Does Calvinism Make God a Moral Monster?

One day, at the end of a class session on Calvinism’s doctrine of God’s sovereignty, a student asked me a question I had put off considering. He asked: “If it was revealed to you in a way you couldn’t question or deny that the true God actually is as Calvinism says and rules as Calvinism affirms, would you still worship him?” I knew the only possible answer without a moment’s thought, even though I knew it would shock many people. I said no, that I would not because I could not. Such a God would be a moral monster.

Roger Olsen, Against Calvinism

This quote concerns me on so many levels.

Does Calvinism make God a moral monster?

What justification does Dr. Olsen have to define “morality” apart from God and then judge God by that definition?

And if God unmistakably revealed himself to Dr. Olsen as the Sovereign God of Calvinism, Dr. Olsen would reject him outright?

That seems to turn the argument that “Calvinists worship a theological system over the Bible” on its head, doesn’t it?

And is it surprising that this arrogance would develop out of an outright rejection of Biblical inerrancy?


  1. calvinists are stuck on the merry-go round of circular logic for the simple reason that they FAIL to recognize the difference between redemption and salvation. redemption speaks to grace, while salvation speaks to faith. all the faith in the world could NEVER bring about redemption. it is a gift. salvation on the other hand is the outcome of faith 1 pet. 1:9 once you understand that reality, everything falls into place, but for the calvinist it’s a constant struggle because they simply do not perceive this simple truth. they also have a faulty understanding of sovereignty.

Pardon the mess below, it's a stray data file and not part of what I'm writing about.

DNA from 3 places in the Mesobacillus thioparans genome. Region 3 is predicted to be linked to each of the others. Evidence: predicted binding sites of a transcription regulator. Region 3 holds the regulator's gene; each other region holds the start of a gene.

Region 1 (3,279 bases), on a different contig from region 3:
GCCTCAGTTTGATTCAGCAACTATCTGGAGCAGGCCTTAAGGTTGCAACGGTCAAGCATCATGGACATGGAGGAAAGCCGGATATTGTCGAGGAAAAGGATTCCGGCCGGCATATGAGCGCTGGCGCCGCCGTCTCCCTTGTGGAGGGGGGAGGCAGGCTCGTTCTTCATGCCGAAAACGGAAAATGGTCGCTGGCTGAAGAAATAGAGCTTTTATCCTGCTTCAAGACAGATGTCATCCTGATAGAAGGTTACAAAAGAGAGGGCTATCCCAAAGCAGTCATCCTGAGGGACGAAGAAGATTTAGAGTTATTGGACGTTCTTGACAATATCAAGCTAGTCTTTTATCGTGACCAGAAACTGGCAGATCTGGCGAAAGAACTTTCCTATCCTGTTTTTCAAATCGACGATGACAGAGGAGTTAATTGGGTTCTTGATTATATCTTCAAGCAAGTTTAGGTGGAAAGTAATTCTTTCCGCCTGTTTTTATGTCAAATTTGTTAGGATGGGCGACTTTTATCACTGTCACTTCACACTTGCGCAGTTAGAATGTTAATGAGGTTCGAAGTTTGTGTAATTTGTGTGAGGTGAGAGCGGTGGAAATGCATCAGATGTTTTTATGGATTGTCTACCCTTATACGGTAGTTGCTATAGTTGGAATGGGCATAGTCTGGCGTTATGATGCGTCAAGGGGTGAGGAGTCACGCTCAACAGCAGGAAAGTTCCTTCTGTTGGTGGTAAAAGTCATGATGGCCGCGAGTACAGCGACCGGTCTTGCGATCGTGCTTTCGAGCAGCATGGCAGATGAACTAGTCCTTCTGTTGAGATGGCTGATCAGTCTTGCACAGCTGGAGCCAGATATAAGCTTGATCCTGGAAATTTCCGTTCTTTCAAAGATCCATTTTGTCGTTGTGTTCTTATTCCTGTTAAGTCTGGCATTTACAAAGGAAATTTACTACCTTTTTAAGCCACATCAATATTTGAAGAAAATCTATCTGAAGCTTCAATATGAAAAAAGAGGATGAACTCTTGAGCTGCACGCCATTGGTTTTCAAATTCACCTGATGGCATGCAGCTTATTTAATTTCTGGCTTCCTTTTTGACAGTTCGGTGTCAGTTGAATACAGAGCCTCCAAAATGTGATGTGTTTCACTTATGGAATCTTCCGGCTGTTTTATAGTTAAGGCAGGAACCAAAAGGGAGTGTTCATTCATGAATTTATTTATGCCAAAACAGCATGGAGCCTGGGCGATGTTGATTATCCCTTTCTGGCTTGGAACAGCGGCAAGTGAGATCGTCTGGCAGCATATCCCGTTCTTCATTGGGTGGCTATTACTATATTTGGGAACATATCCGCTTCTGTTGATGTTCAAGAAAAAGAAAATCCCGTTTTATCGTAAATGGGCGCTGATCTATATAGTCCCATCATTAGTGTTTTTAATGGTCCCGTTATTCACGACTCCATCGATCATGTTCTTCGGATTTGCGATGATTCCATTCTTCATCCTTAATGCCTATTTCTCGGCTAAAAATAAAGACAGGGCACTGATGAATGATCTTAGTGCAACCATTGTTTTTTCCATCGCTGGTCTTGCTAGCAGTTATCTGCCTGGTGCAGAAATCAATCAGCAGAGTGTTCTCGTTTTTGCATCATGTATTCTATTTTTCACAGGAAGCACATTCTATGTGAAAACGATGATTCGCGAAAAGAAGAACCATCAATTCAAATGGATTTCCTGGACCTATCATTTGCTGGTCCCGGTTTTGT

2. Gods sovereign will is to save all, though, and unite all things in Christ. That’s why the atonement is expressed in universal terms. As for morality, the issue is that the Calvinist God violates the morality that Jesus taught – not just some arbitrary man-made morality that we are trying to impose on God. Jesus taught to forgive 70×7, while Calvinist god has no intention of forgiving many. And with penal substitutionary atonement, God actually forgives no one, as he made Jesus pay the debt of sin. If you require a debt to be paid, then there is no forgiveness involved. Jesus taught us to have mercy, but God never plans to have mercy on many. The Calvinist god is like the priest who walks by the victim in the Good Samaritan parable, again operating differently than Jesus taught. And if God withholds faith from people, then sends them to hell for not believing, that’s akin to me sending my 5 year-old son to a permanent torture chamber for not being able to dunk a basketball. That would make me a moral monster. Or put another way, a fireman that can save 10 people from a burning building, but chooses to save only four, is worthy of derision, not worship.

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